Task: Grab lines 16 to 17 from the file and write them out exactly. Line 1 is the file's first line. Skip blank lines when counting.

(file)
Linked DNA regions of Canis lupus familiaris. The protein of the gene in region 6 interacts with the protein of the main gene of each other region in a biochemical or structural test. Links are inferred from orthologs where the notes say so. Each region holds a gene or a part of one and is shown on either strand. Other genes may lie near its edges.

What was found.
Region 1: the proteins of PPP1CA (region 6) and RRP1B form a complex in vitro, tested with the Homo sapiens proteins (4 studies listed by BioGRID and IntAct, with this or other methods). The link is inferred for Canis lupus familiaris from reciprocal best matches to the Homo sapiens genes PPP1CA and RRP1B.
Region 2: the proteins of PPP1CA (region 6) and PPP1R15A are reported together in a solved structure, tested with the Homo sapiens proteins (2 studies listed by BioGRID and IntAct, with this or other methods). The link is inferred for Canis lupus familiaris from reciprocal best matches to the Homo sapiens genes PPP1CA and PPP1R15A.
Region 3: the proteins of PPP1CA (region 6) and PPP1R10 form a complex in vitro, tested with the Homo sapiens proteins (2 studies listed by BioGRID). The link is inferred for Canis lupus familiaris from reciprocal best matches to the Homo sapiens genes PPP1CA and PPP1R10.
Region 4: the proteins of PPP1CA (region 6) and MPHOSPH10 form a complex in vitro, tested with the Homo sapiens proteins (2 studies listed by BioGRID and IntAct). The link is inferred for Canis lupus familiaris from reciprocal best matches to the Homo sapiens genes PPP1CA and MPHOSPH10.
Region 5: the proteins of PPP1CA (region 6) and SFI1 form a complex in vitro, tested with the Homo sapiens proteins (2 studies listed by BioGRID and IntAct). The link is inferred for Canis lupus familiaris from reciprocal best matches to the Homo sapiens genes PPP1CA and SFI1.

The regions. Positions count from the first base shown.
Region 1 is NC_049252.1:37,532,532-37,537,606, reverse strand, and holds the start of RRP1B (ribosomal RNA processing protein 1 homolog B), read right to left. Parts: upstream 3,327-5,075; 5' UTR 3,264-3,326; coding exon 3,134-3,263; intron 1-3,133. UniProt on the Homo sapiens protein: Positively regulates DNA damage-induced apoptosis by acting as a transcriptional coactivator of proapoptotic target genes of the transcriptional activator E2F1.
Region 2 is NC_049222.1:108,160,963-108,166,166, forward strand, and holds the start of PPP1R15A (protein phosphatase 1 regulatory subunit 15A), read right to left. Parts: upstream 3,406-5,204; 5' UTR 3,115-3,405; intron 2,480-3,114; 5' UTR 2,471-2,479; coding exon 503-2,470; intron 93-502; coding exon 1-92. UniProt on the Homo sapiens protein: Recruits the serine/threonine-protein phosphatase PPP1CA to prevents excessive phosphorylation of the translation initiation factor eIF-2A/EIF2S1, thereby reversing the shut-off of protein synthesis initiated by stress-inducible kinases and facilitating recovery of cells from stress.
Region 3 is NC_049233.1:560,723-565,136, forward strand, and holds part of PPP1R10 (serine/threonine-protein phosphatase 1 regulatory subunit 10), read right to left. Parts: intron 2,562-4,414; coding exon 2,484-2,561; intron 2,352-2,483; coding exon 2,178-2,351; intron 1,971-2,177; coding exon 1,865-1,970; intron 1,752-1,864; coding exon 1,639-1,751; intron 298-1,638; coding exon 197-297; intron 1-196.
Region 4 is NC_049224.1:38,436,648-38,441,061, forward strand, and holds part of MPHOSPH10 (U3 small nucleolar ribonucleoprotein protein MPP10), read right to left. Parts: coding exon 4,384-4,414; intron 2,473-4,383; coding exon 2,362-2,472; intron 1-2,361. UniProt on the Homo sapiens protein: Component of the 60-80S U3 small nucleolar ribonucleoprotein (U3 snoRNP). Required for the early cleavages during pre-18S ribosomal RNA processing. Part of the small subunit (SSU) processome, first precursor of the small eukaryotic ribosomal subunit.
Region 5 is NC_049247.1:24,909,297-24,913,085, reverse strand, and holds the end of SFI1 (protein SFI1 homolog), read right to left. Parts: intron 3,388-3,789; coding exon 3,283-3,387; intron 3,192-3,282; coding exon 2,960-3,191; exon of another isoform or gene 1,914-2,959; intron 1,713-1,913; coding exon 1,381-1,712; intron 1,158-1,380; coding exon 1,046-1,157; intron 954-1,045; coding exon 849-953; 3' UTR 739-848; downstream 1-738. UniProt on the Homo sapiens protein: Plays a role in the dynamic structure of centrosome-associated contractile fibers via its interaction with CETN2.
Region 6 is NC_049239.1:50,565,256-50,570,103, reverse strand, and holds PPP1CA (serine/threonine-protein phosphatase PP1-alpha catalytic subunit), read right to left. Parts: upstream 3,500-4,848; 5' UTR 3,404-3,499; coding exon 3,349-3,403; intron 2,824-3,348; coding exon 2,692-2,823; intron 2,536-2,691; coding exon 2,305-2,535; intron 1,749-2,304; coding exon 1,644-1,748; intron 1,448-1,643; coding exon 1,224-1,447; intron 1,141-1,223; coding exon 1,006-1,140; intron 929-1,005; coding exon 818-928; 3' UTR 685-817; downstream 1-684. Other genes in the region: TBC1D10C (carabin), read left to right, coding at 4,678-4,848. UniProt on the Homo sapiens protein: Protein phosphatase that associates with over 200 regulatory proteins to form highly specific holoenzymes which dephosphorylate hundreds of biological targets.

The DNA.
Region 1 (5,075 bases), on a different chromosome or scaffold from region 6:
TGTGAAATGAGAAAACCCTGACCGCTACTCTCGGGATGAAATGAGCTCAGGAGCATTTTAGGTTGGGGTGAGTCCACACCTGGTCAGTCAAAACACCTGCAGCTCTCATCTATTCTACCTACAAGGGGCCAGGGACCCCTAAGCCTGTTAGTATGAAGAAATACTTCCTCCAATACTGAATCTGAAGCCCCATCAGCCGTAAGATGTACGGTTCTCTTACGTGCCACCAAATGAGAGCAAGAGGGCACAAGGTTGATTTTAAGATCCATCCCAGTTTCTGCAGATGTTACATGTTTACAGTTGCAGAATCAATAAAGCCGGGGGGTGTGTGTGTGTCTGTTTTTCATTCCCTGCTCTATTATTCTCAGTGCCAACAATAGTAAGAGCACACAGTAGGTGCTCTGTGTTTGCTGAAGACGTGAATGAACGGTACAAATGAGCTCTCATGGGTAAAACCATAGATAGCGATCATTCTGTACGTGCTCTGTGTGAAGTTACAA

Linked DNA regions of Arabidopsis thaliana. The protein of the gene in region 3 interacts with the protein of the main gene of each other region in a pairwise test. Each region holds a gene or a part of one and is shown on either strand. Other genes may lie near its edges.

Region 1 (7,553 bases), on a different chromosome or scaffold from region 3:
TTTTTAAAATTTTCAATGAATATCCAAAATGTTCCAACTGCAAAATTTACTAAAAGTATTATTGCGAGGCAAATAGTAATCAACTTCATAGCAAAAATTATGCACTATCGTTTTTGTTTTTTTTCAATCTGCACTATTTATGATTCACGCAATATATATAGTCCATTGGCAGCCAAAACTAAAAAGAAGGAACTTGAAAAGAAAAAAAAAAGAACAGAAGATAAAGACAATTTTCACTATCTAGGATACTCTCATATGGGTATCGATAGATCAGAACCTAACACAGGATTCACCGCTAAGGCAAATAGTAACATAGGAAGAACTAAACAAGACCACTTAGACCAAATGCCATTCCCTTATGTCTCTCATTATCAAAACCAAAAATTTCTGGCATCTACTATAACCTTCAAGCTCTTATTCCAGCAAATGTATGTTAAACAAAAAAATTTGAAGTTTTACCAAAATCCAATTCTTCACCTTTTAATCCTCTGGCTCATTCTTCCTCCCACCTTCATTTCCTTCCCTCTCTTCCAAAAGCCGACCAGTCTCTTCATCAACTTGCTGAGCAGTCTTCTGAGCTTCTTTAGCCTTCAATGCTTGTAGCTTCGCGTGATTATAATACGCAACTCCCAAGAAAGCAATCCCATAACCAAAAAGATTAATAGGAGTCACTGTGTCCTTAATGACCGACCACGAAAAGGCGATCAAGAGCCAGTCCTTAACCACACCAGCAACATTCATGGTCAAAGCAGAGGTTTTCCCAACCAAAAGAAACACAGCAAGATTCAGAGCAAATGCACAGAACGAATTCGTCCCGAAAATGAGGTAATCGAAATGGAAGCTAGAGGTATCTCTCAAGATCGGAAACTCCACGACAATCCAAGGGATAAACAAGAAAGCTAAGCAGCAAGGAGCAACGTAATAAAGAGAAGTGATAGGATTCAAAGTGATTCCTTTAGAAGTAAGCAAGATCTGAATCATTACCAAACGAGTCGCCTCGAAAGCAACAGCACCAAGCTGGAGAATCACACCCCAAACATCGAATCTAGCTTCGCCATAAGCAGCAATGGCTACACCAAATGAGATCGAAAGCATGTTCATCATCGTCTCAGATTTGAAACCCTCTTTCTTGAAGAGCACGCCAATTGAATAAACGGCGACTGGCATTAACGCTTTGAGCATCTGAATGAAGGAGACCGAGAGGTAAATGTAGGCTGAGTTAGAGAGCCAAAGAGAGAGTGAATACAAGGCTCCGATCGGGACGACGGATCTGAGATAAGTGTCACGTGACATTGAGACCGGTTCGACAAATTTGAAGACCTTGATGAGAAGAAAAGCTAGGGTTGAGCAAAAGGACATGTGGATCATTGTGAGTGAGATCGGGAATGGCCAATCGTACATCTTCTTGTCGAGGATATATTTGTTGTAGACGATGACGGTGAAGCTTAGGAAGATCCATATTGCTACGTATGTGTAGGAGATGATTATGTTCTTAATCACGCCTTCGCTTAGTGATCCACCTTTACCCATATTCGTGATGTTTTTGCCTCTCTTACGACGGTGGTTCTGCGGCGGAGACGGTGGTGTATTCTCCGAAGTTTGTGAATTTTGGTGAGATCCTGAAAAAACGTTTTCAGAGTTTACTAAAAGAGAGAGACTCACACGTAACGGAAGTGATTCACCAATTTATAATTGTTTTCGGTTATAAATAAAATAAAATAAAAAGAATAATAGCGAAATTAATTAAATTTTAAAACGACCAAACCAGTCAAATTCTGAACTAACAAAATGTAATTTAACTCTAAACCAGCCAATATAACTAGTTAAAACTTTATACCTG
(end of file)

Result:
Region 1 (5,075 bases), on a different chromosome or scaffold from region 6:
TGTGAAATGAGAAAACCCTGACCGCTACTCTCGGGATGAAATGAGCTCAGGAGCATTTTAGGTTGGGGTGAGTCCACACCTGGTCAGTCAAAACACCTGCAGCTCTCATCTATTCTACCTACAAGGGGCCAGGGACCCCTAAGCCTGTTAGTATGAAGAAATACTTCCTCCAATACTGAATCTGAAGCCCCATCAGCCGTAAGATGTACGGTTCTCTTACGTGCCACCAAATGAGAGCAAGAGGGCACAAGGTTGATTTTAAGATCCATCCCAGTTTCTGCAGATGTTACATGTTTACAGTTGCAGAATCAATAAAGCCGGGGGGTGTGTGTGTGTCTGTTTTTCATTCCCTGCTCTATTATTCTCAGTGCCAACAATAGTAAGAGCACACAGTAGGTGCTCTGTGTTTGCTGAAGACGTGAATGAACGGTACAAATGAGCTCTCATGGGTAAAACCATAGATAGCGATCATTCTGTACGTGCTCTGTGTGAAGTTACAA